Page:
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Can AI Predict If You Will Age Healthily or Not?

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Can AI Predict If You Will Age Healthily or Not?

As societies across the world age, the goal in healthcare has turned towards ensuring people age as healthily as possible.

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As societies across the world age, the goal in healthcare has turned towards ensuring people age as healthily as possible. A recent study from Salk's Integrative Biology Laboratory suggests AI can help to predict the likelihood of that happening.

It's fairly well established that our biological and chronological ages are not always the same. Some of the factors that influence this discrepancy are also becoming better understood, with things like diet and physical activity being believed to play a part.

The researchers attempted to discover whether AI can help and trained an algorithm on skin cells from people ranging from the very young to the very old. They were specifically looking for any molecular signatures that could be used to predict age.

"This experiment was designed to determine whether there are molecular signatures of aging across the entire range of the human life span," the researchers say. "We want to develop algorithms that can predict healthy aging and non-healthy aging and try to find the differences."

Skin Analysis

The researchers focused on a particular type of skin cell called dermal fibroblasts. These cells generate the kind of connective tissue used when our skin heals from injury. The cells were chosen because they're relatively easy to obtain but are also believed to contain strong signatures of aging.

The team believes that their work is robust, as it included such a wide spread of ages in the dataset used to train the algorithm. What's more, their work has also been made available to the public so that other researchers can build upon it.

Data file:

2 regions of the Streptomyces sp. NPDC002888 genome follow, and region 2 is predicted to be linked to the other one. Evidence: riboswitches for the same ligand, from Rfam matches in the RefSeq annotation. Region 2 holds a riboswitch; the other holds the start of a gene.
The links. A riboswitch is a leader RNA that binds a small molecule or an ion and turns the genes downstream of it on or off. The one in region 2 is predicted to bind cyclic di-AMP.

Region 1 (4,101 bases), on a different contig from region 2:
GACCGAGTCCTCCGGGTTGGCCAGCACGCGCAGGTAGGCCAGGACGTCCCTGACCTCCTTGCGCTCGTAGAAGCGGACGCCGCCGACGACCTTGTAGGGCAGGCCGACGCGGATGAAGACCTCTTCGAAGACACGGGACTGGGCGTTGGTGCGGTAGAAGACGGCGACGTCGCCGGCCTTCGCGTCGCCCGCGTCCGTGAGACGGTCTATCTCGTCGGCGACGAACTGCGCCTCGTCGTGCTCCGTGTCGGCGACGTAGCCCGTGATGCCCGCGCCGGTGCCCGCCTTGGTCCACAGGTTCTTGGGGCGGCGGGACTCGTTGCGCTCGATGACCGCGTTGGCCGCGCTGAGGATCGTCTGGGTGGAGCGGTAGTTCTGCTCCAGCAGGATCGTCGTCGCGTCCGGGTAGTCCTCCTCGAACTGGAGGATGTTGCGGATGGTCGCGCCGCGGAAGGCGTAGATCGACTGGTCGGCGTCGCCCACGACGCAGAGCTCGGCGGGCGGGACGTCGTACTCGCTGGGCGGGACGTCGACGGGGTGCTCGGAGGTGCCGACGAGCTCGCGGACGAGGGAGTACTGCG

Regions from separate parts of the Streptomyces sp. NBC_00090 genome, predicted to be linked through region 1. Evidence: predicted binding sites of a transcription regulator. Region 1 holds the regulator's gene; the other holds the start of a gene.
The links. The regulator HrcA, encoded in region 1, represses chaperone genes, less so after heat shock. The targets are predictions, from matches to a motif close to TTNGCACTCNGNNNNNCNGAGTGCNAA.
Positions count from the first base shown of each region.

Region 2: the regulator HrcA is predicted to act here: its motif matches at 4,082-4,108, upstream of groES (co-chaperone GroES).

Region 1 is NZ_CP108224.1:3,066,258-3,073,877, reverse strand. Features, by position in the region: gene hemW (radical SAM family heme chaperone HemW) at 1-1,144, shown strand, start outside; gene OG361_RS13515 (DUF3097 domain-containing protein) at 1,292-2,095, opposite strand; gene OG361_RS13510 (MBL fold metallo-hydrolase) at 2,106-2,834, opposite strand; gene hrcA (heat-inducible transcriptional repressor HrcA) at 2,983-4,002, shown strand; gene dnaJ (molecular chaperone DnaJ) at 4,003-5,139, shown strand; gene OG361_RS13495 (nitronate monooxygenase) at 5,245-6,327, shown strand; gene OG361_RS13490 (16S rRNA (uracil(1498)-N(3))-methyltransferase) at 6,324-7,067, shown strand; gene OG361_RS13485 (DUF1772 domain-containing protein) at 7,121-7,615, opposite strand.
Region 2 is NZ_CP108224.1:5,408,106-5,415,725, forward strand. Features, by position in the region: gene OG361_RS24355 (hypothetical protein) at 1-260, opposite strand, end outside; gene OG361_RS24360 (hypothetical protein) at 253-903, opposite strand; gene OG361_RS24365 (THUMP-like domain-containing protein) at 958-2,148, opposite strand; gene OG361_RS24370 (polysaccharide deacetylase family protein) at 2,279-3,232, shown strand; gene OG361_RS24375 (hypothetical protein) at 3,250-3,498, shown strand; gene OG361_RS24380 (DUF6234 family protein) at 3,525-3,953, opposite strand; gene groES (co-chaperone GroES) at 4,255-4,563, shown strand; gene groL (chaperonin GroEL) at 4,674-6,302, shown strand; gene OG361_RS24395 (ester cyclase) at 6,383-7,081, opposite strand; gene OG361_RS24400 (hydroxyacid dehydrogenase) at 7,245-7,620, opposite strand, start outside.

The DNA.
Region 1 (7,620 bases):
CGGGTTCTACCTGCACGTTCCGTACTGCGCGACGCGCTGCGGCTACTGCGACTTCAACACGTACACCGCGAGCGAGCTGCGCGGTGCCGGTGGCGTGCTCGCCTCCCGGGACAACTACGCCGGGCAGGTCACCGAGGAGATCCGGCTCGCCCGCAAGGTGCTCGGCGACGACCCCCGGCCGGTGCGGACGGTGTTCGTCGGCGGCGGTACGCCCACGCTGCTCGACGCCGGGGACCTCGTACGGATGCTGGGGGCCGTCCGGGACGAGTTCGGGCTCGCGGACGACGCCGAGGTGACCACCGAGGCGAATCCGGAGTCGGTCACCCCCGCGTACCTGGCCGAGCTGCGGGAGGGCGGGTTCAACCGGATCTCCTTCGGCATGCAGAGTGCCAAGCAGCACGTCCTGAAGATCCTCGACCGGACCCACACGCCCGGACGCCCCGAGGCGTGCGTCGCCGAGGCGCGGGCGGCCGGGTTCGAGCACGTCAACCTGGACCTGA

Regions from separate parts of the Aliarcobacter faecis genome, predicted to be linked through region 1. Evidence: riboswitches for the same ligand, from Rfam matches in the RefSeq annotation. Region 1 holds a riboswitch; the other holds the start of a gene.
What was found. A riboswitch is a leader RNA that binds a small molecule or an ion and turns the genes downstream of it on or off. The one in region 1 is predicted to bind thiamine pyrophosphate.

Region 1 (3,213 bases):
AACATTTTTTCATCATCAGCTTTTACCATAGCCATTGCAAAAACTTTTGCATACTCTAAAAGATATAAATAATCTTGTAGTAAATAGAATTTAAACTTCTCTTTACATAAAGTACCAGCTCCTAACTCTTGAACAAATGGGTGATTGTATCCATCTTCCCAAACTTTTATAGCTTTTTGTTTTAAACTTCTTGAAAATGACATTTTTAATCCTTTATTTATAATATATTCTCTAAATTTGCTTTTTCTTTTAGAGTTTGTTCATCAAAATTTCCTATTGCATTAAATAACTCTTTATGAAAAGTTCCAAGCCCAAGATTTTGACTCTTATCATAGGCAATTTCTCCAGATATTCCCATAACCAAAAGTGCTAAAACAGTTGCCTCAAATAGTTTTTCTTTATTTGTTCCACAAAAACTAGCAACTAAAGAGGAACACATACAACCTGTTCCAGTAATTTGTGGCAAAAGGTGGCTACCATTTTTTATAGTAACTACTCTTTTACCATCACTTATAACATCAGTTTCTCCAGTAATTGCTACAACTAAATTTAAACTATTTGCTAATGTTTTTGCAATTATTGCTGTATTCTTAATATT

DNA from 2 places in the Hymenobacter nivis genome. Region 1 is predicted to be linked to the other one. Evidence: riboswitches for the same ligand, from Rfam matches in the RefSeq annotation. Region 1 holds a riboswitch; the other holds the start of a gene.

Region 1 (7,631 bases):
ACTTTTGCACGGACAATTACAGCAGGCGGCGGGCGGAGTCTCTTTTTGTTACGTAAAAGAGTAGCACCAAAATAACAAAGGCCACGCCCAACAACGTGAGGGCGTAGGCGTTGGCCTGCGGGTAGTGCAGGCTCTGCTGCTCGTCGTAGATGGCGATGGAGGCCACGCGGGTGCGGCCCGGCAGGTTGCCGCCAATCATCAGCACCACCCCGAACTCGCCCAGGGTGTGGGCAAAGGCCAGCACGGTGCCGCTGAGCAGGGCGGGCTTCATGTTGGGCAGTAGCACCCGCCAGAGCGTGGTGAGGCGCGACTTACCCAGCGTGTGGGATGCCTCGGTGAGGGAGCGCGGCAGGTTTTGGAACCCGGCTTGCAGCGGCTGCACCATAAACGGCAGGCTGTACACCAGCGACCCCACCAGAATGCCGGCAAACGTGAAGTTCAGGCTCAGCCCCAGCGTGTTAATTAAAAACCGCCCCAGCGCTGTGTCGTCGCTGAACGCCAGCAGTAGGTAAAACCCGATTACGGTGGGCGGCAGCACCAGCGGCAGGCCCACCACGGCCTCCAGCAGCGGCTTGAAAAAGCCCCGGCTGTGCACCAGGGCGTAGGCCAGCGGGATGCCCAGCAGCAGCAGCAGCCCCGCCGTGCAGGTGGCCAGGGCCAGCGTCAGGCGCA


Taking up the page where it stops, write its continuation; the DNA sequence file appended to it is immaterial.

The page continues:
When the algorithm was tested on fibroblasts from 10 patients with a known condition called progeria, which accelerates aging, the system was able to correctly predict their biological age to be around a decade more than their calendar age.

The researchers are conscious that their findings are not taken to conflate cause and effect, but nonetheless, they do believe that such an approach could eventually be used by doctors to help them predict when to start screening patients for age-related conditions or to recommend healthier lifestyle choices. For that to happen, however, they accept that more research needs to be done, and they plan to work on determining whether these signatures exist in other types of cells as the first step.

"Aging is a driver of so many diseases including Alzheimer's and other neurologic problems," the researchers conclude. "If we are able to show that the changes we've seen in fibroblasts are connected with aging in other types of cells, we may eventually be able to use these signatures to develop targeted interventions."

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artificial intelligence ,machine learning ,ai in healthcare ,skin analysis

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